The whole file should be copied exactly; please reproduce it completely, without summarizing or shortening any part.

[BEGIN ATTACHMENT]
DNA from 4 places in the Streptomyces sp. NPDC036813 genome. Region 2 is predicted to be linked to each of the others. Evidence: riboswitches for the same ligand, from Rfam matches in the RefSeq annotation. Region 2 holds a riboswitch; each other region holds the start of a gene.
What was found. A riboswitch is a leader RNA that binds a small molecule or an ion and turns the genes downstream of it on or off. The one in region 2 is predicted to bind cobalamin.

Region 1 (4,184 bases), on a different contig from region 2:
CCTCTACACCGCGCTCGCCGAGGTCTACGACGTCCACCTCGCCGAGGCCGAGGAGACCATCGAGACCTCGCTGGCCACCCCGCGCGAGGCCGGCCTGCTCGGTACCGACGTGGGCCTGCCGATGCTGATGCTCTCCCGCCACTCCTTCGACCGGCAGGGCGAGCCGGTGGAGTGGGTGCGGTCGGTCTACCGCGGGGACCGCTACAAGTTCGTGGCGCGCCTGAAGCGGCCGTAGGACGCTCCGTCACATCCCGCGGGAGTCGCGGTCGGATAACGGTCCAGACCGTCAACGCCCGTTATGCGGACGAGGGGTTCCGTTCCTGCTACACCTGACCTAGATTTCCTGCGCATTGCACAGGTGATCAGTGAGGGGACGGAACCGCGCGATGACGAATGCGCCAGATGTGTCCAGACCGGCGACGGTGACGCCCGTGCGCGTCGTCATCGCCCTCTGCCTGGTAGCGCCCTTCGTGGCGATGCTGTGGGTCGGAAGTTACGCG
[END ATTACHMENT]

DNA from 4 places in the Streptomyces sp. NPDC036813 genome. Region 2 is predicted to be linked to each of the others. Evidence: riboswitches for the same ligand, from Rfam matches in the RefSeq annotation. Region 2 holds a riboswitch; each other region holds the start of a gene.
What was found. A riboswitch is a leader RNA that binds a small molecule or an ion and turns the genes downstream of it on or off. The one in region 2 is predicted to bind cobalamin.

Region 1 (4,184 bases), on a different contig from region 2:
CCTCTACACCGCGCTCGCCGAGGTCTACGACGTCCACCTCGCCGAGGCCGAGGAGACCATCGAGACCTCGCTGGCCACCCCGCGCGAGGCCGGCCTGCTCGGTACCGACGTGGGCCTGCCGATGCTGATGCTCTCCCGCCACTCCTTCGACCGGCAGGGCGAGCCGGTGGAGTGGGTGCGGTCGGTCTACCGCGGGGACCGCTACAAGTTCGTGGCGCGCCTGAAGCGGCCGTAGGACGCTCCGTCACATCCCGCGGGAGTCGCGGTCGGATAACGGTCCAGACCGTCAACGCCCGTTATGCGGACGAGGGGTTCCGTTCCTGCTACACCTGACCTAGATTTCCTGCGCATTGCACAGGTGATCAGTGAGGGGACGGAACCGCGCGATGACGAATGCGCCAGATGTGTCCAGACCGGCGACGGTGACGCCCGTGCGCGTCGTCATCGCCCTCTGCCTGGTAGCGCCCTTCGTGGCGATGCTGTGGGTCGGAAGTTACGCG